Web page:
The organic foods movement has sought to correct this strange economy by emphasizing local grown produce. ‚??Buying food from local farmers has a huge impact on the region,‚?Ě explains Judy Wicks, a restaurateur and activist who runs Philly‚??s now-famous White Dog Caf√©, a remarkable eatery on Sansom Street that serves up music, ideas, and a dash of politics with its delicious fare. ‚??First of all, it supports the small family farms that have been going out of business at a frightening rate and selling out to developers. So by making being a small farmer economically viable we‚??re saving farmland from developers and keeping the family on the farm.‚?Ě
When Mary first started Greensgrow, she thought the local residents would just quietly accept her, although she expected they might think that what she was attempting would seem outrageous to many. What she didn‚??t count on was how quickly she would become attached to the community.
‚??When I started it was just about growing lettuce and selling it to restaurants in Center City. When you work outdoors like I do, you see the world of Kensington pass you by every single day. A lot of people still walk here. They walk to the store, they walk to visit each other, they sit on their stoops, they hang out of their windows and so you hear this whole life that‚??s going on around you. Quite honestly, it wasn‚??t a life that I was familiar with.‚?Ě
Over time, Mary stopped growing exclusively for restaurants and starting growing for her farm stand, selling her food and plants directly to her neighbors. Along the way, she was able explain to people about the importance of eating local, about the place of organic food in their diets, and ultimately, why she has chosen such a difficult way of making a living.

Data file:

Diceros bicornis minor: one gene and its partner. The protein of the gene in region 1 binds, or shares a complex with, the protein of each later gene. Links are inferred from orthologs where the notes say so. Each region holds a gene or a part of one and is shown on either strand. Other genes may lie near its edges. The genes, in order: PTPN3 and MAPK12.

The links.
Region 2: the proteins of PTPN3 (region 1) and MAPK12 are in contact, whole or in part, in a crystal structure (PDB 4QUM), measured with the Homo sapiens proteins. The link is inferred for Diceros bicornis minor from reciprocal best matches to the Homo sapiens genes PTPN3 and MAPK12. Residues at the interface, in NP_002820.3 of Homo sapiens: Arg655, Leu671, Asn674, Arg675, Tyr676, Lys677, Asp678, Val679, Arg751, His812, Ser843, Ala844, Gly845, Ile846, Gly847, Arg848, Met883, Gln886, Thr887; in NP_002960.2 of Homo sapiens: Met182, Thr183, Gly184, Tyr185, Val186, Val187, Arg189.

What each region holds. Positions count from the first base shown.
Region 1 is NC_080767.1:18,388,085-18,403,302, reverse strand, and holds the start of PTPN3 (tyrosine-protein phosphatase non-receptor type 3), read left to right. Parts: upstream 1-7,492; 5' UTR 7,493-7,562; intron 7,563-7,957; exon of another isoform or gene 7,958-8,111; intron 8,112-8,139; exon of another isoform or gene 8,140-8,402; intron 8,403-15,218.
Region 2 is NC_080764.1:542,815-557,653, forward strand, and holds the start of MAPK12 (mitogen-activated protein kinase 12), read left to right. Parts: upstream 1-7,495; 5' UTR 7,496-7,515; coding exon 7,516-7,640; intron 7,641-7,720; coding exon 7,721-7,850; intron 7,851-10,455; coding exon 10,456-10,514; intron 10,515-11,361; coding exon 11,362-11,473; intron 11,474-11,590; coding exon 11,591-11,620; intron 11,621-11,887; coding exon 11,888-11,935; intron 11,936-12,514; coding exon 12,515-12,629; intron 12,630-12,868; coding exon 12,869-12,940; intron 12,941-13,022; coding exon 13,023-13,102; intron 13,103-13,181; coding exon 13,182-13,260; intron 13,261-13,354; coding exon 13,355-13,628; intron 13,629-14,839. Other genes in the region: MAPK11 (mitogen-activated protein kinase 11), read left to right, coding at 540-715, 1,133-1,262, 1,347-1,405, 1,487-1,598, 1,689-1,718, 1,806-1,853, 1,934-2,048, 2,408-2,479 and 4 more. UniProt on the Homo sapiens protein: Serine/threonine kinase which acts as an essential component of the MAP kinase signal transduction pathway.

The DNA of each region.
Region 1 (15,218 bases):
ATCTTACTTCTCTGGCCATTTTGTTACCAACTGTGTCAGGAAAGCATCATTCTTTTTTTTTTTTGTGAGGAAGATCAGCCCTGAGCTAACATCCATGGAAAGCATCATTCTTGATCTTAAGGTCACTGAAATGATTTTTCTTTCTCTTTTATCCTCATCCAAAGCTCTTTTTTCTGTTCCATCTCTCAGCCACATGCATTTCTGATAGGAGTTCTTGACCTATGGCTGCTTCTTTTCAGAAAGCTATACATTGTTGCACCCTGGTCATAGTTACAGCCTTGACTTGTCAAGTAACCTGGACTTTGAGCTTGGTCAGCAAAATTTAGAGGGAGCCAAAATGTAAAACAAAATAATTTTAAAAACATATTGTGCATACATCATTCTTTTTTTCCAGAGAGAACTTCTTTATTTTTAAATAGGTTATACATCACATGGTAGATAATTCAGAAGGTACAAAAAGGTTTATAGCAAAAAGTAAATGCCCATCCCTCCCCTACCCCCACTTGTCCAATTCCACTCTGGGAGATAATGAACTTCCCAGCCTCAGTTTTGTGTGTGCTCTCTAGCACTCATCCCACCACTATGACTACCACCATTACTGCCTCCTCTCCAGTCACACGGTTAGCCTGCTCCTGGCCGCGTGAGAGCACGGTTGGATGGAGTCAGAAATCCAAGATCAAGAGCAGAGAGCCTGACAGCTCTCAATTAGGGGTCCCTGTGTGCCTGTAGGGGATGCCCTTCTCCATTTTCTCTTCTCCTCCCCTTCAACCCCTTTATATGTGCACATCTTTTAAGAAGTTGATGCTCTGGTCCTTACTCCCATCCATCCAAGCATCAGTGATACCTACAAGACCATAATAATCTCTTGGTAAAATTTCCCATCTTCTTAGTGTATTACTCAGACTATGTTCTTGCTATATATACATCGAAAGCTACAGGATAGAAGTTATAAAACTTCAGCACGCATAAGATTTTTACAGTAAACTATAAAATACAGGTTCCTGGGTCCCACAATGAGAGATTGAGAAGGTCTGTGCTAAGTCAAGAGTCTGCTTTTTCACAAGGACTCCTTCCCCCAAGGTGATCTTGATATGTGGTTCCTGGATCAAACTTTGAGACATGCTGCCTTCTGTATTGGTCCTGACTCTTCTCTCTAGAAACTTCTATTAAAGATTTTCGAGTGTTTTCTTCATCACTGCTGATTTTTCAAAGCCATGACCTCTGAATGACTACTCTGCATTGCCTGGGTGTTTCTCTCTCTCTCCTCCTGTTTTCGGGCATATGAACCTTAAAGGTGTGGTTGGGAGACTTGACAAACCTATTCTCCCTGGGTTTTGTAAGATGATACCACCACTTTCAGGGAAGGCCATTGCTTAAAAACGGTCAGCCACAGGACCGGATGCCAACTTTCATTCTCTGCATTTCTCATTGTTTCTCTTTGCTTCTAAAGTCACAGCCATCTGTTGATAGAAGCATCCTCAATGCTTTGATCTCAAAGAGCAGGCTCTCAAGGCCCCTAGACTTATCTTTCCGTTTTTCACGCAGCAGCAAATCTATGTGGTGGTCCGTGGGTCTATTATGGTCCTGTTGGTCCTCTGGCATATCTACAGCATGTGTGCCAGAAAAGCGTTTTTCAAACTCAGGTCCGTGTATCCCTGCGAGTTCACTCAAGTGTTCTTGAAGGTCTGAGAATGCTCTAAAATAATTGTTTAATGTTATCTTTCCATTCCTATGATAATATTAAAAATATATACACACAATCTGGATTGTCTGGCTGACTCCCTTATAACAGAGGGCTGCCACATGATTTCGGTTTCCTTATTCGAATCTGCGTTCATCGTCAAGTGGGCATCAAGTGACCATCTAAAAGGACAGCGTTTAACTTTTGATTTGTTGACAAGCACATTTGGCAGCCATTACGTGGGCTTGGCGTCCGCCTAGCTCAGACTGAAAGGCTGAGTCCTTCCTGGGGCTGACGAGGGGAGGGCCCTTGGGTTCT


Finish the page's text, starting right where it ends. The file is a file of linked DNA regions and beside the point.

‚??I would like to think that we‚??re an important part of the neighborhood,‚?Ě she says. ‚??Our goal is to both educate people about food and to provide access to the food, the highest quality food for them and the same is true for our nursery in the spring. I think it‚??s important that people, particular in this kind of cement environment, have access to beautiful living things. So we pride ourselves on the fact that we provide really high quality locally grown plants.‚?Ě
Mary now has a great deal of affection for her adopted city. ‚??I say it‚??s a city that loves you back, but hates itself. I‚??m not a native Philadelphian, I moved here and so most of my friends are people who moved here. I think that we as a group are much more optimistic about Philadelphia than native Philadelphians. Maybe that‚??s the case everywhere. I‚??m from Washington D.C. which has had certainly had its problems, but they were different problems. There was no industry there, so D.C. didn‚??t lose manufacturing jobs and there was none of this decimation of neighborhoods. But Philadelphia has all of the resources to be a really, really great city. It has still the buoyancy and the elasticity, I hope, to come back. If you can play some role, however miniscule, in making it be all that it can be, then you‚??ve done your job.‚?Ě
Some days, though, Mary is not even sure if she‚??ll be able to live up to that promise. ‚??If I had had any indication at all of how not easy it was gonna be,‚?Ě she says, ‚??The truth is I wouldn‚??t have gotten started. It‚??s interesting: people say you‚??re a pioneer. Now you‚??re a pioneer, initially you‚??re just a nut case. I don‚??t think that I was really cut out to be a pioneer. After a couple of years where things didn‚??t always go exactly the way I wanted it, I really could have just dug my heels in at that point. Now it‚??s pure obstinacy that keeps me here. It has nothing to do with optimism or belief or anything else. I‚??m just, determined I‚??m gonna beat this thing. I don‚??t care what it takes.‚?Ě
Stat: The White Dog Caf√© is the first business in Pennsylvania to have 100% of its electricity come from windmills.